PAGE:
​A warming world puts the heat on fynbos

The small strip of land along the Cape coastline is home to one of the most diverse ecosystems on Earth: fynbos. Stretching from Port Elizabeth to Clanwilliam, some 8 500 species make up the most dense of the world’s six floral kingdoms. At the heart of this kingdom is the windswept Table Mountain National Park, home to some 1 500 species of fynbos.

Park status has meant the ecosystem – listed as a global biodiversity hotspot – has been kept safe from its principal enemy: the urban sprawl of Cape Town, which has swallowed up other patches of fynbos. It has also allowed officials to combat the invasive Australian acacia, which threatened to outgrow and replace indigenous plants.

But the park and its native fynbos are facing a new threat – a rapidly warming world. This is according to new research from the South African Environmental Observation Network, published in the journal Proceedings of the National Academy of Sciences of the United States of America.

The study looked at 54 plots in the park that were cordoned off in 1966, and had experienced fire since then. At that time, the density and type of plant species on each plot were recorded and captured in black and white photographs. A follow-up survey in the 1990s added to these records, before a final survey in 2010.

Put together with weather data, these surveys show that the park is now 1°C hotter than it was nearly 50 years ago. This has meant more frequent droughts.


Fynbos has evolved to survive very specific conditions. Growing mostly underground, many of these plants hide away in the dry summer before sprouting new growth in the Cape’s wet winter. Wildfires, which happen every 10 to 50 years under normal conditions, burn away the vegetation and allow the ecosystem to start afresh.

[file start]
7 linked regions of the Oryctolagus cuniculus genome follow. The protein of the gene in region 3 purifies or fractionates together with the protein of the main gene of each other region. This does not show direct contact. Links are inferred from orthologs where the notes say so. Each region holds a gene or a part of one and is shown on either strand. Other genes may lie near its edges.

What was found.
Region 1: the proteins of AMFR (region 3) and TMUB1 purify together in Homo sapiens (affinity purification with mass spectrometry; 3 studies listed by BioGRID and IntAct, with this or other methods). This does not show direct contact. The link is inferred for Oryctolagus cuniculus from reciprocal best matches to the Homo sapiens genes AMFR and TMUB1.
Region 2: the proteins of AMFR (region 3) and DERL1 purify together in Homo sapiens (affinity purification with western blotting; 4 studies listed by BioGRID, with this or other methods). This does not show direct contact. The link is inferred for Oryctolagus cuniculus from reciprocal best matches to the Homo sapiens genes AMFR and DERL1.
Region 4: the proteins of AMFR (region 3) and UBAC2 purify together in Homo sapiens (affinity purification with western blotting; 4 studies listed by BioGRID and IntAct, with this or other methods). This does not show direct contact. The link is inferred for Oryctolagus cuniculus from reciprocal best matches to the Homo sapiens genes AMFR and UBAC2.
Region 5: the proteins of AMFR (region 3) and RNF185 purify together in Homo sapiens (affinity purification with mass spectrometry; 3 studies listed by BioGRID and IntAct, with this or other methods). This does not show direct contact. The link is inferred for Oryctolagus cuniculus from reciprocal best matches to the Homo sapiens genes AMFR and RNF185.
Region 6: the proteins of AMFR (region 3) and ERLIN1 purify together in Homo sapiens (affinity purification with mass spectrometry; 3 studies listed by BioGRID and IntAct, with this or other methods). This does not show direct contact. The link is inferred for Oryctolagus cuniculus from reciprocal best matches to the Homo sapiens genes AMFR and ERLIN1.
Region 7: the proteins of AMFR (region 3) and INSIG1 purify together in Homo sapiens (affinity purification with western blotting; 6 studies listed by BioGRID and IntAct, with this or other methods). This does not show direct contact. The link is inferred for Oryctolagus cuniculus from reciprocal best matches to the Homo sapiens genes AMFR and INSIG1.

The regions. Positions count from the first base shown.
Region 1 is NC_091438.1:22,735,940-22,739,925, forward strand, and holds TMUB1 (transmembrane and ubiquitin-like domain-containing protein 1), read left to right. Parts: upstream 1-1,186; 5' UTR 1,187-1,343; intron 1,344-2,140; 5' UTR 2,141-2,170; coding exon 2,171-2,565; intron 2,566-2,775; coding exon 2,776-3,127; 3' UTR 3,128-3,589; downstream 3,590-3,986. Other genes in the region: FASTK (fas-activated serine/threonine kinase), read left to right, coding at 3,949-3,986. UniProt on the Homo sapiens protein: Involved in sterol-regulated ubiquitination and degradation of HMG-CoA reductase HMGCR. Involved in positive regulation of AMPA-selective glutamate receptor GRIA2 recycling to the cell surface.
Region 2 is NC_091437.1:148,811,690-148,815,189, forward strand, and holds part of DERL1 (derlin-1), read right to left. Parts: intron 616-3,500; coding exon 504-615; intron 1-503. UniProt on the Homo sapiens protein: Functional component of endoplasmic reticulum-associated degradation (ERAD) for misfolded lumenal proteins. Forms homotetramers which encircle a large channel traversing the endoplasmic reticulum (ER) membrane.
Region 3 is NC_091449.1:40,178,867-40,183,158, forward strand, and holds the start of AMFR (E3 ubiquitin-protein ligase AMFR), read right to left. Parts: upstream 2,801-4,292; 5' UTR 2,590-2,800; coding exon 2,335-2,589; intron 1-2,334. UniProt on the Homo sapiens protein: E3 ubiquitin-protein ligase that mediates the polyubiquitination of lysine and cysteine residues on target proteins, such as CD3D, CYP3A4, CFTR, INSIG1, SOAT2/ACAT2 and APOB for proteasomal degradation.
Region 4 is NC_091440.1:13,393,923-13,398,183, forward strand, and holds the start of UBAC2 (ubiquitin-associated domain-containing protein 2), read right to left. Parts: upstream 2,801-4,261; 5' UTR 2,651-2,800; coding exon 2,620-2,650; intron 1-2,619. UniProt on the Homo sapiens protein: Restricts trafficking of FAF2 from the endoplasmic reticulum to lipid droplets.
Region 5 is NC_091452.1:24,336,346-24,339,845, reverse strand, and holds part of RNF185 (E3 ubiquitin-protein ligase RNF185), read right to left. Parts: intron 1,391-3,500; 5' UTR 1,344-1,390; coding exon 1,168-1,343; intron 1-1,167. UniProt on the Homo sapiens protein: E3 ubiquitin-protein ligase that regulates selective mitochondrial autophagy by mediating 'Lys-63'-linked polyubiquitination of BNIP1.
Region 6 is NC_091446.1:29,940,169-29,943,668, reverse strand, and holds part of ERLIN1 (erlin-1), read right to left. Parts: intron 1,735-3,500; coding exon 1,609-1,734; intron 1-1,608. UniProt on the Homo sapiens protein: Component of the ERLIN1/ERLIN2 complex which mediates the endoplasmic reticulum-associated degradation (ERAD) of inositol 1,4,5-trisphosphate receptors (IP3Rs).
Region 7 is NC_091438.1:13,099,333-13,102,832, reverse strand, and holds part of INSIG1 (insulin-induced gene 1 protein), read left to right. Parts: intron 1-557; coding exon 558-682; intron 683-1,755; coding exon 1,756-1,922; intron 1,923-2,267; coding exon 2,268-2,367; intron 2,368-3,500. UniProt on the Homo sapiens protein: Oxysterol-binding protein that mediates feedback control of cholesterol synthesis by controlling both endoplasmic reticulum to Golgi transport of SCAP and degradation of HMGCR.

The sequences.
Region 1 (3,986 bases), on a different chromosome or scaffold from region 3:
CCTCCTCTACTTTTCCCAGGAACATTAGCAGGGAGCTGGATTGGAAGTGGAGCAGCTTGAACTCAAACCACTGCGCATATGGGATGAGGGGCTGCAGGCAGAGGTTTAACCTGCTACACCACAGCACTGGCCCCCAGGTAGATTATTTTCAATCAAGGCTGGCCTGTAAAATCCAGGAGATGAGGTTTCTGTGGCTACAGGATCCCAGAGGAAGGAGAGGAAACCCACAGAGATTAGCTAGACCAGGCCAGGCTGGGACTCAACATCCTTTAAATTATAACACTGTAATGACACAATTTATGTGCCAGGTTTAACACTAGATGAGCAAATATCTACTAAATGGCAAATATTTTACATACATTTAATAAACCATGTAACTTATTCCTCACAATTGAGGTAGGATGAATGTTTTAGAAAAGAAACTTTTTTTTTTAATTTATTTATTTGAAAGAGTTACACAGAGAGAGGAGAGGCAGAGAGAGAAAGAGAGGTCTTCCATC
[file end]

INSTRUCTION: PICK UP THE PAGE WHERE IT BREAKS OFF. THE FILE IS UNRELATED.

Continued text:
But increasing temperatures and more frequent droughts have thrown the fynbos survival formula out of the window. The research team found that “the duration of hot, dry, summer weather has increased since the 1960s”.

Random and frequent wildfires – witnessed in the flames that have engulfed the Cape Peninsula in the past few years – keep killing off the new fynbos species that start growing in winter. Across the 54 plots, the researchers found evidence of vegetation density decreasing. Worst affected have been graminoids (grass-like plants) and herb species of fynbos. The researchers predict that the most sensitive species will struggle to survive. But the climate change is so extreme that they do not know exactly which species these will be.

The future is bleak for unique and drought-resistant fynbos species. Along with the increasing heat, droughts and wildfires, projections by the Council for Scientific and Industrial Research show that the cold fronts, which bring winter rain to the Cape will retreat further south. This will result in less rainfall in winter. The semi-desert Karoo and dry Kalahari will expand southwards.

Evaluating this future, the researchers said: “This is akin to a game of Russian roulette, and as climate extremes continue to intensify, fewer chambers of the gun are empty.”

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Sipho Kings
Sipho Kings is the acting editor-in-chief of the Mail & Guardian

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